DF: We touched on using intelligent agents in ecosystems. What about applying computationally intelligent agents to better understand biological systems?
VL: Agents have been exhaustively used for many artificial life systems – where people set use computational intelligence tools to try to better under the properties of life and living systems. Agent-based modeling is a natural way to represent biological entities. Recently agents are being used not only to represent computational molecular biology but also for computational systems biology.
DF: What are you working on in this area?
VL: My personal and more recent work in the intelligent agents focuses on using agents inside situational awareness systems. In this last year, I’ve given six keynotes on this topic at international conferences.
DF: What led you to this work?
VL: Industrial projects based on situational awareness and requests from a national government agency. I’ve applied agent technology in several industrial projects, most of them funded by the Italian minister of Industry and in collaboration with companies. I started in the 2000’s and worked on agent-based architectures for network inventory, agent-based systems for medical diagnosis, multi-agent architectures for multiple public utilities, semantic agents for automatic document classification, and many others. Since 2012 I’ve been interested in situational awareness (SAW), I’ve combined SAW with agent technology and exploited these results to design decision support systems for smart infrastructure management (for example, see http://mar-te.com/). This project, supported by the Italian Ministry of University and Research, aims at reconfiguring the sea-land logistic processes (especially in Southern Italy) and will define practical solutions to the most critical management and organizational processes of port and freight terminal logistic activities, even in order to reduce the environmental footprint of the sea-land logistics. The scientific results have been presented at IEEE Cogsima in 2015, 2016, and in the forthcoming 2017 conference, and in different keynotes I’ve delivered in the last six months.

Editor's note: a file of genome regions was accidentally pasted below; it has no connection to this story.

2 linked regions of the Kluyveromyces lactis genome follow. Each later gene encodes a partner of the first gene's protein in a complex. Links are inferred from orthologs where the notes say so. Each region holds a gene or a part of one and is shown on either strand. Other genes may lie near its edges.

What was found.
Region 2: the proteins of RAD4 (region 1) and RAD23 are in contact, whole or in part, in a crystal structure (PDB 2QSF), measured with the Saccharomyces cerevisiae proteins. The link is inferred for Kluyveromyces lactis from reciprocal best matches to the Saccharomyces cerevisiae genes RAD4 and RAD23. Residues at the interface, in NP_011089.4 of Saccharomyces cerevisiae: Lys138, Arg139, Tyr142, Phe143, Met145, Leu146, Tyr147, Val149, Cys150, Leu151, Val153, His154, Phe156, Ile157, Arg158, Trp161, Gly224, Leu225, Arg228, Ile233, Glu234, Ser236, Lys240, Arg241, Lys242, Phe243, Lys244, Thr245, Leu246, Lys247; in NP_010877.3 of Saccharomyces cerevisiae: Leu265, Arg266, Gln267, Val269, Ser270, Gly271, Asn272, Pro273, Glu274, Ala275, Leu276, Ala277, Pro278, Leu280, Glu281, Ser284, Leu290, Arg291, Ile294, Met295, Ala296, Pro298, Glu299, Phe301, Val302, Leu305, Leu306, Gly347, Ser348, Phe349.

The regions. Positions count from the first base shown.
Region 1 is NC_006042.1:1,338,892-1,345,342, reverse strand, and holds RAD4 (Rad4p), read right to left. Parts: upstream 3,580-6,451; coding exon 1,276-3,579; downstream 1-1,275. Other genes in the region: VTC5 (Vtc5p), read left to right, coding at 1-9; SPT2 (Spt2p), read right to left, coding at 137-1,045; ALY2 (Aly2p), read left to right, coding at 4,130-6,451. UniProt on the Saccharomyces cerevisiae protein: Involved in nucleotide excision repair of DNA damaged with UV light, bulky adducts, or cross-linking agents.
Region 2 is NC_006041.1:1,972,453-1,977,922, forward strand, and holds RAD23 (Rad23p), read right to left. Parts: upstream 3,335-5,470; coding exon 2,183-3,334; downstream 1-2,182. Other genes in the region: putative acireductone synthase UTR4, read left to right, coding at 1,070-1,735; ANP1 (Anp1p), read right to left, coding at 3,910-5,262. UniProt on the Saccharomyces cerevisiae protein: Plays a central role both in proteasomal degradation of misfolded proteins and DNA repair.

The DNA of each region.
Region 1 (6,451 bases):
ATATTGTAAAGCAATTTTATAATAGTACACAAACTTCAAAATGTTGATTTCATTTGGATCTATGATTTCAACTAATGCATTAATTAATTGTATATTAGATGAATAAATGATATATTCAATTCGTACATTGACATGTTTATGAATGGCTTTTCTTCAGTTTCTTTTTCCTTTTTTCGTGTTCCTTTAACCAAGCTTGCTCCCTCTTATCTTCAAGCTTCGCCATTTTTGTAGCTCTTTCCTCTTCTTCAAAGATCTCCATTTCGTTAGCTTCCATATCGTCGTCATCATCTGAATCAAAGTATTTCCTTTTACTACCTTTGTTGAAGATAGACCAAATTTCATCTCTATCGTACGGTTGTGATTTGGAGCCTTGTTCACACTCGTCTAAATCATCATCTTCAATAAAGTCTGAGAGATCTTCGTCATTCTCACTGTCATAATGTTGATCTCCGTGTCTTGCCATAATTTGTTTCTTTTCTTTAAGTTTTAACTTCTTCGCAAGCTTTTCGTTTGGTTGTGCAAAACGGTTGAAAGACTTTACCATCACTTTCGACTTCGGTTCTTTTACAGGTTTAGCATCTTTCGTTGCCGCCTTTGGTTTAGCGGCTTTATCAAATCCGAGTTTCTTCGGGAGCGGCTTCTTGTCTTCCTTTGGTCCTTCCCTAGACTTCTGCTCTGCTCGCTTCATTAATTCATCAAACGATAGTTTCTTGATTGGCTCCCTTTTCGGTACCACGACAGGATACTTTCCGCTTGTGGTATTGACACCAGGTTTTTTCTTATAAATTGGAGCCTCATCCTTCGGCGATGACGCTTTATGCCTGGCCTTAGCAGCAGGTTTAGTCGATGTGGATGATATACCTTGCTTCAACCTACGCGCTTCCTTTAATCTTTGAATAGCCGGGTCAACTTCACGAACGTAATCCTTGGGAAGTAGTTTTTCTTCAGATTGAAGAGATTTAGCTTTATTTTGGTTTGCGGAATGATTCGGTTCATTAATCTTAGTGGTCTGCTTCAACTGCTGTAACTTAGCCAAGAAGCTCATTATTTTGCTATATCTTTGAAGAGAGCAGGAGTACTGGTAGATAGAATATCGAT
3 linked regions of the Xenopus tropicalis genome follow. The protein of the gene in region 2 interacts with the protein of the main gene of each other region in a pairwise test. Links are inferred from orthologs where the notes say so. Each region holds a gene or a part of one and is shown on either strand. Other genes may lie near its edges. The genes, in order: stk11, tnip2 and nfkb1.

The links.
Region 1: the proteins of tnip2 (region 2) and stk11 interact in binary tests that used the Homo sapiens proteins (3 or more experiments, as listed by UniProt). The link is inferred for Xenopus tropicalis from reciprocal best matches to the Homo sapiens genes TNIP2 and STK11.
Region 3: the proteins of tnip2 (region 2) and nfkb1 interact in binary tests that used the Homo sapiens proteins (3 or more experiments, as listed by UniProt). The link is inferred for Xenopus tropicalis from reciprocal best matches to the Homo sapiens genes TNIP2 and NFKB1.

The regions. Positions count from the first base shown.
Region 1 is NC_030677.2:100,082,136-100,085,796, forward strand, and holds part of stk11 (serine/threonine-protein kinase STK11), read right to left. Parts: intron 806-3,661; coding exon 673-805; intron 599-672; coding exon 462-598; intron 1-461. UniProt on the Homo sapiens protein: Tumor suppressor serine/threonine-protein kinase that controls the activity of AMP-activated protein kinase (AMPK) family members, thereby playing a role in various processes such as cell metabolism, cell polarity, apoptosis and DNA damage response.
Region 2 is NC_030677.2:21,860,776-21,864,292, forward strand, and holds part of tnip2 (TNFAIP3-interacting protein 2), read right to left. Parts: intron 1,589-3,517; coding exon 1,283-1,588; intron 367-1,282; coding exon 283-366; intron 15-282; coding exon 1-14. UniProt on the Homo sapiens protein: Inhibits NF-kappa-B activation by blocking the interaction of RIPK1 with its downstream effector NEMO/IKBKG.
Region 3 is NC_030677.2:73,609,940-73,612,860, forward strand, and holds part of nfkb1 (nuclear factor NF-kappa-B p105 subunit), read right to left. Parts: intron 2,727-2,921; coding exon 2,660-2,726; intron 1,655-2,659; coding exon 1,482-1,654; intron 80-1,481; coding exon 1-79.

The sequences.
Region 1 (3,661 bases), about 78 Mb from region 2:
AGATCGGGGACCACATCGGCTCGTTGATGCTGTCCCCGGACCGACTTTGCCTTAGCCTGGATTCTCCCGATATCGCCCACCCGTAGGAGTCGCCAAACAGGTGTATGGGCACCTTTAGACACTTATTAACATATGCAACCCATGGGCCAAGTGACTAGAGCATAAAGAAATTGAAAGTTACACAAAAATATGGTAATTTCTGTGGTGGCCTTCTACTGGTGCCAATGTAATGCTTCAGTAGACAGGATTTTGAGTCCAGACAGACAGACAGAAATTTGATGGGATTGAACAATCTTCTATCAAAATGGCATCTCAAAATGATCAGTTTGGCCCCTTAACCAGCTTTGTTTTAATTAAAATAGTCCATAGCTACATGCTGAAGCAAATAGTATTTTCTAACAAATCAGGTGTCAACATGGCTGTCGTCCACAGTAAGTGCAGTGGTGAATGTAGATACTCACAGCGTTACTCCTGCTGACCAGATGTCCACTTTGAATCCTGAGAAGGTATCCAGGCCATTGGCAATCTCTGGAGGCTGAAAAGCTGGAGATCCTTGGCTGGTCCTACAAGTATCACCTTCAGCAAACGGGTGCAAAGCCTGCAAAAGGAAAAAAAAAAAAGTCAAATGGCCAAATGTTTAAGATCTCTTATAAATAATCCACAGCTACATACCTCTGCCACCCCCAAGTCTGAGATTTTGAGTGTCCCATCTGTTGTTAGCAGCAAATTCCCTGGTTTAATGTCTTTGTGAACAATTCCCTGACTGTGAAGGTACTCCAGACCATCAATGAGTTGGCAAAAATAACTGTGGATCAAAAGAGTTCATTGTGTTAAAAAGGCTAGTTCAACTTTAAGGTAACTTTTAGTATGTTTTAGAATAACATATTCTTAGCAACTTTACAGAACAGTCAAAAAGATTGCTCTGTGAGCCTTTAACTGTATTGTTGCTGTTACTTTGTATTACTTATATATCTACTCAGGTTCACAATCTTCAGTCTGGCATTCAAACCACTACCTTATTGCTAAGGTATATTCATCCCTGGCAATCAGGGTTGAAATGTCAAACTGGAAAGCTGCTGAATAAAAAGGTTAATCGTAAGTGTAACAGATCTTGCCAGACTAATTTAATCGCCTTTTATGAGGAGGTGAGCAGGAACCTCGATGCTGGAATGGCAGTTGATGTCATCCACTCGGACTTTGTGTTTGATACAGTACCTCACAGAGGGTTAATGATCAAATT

DF: My own experience with intelligent agents has been in using evolutionary algorithms to serve as a learning mechanism for competing or cooperating agents in various games, such as the iterated prisoner’s dilemma or the El Farol Game, known more widely as a version of the minority game, or in some cases defense applications.
VL: Yes, it’s interesting to have learning capabilities in diverse applications, and at various levels, within an agent-based system. Recently I’ve been using agents in situational awareness to detect crime by analyzing Web resources.
DF: What do you think someone not working directly in intelligent agents would gain by attending your symposium?
VL: Agents are my view related to many facets of computational intelligence so they should attract non-specialists who are interested in application domains rather than agent technology itself. I think people with problems that involve complex adaptive systems should be very interested in the agent-based technologies that will be described at the symposium.
Vincenzo Loia: University of Salerno, Dept. Management and innovation Systems, Salerno Italy, email@example.com
The URL for the 2017 IEEE Symposium Series on Computational Intelligence is forthcoming.
To read more:
Giuseppe D’Aniello, Vincenzo Loia, Francesco Orciuoli, “A multi-agent fuzzy consensus model in a Situation Awareness framework” Applied Soft Computing, 30: 430-440, 2015.
Giuseppe D’Aniello, Angelo Gaeta, Vincenzo Loia, Francesco Orciuoli, “Integrating GSO and SAW ontologies to enable Situation Awareness in Green Fleet Management”, 2016 IEEE International Multi-Disciplinary Conference on Cognitive Methods in Situation Awareness and Decision Support (CogSIMA), pp. 138-144, 2016, ISSN 2379-1675.
(C) David Fogel, 2017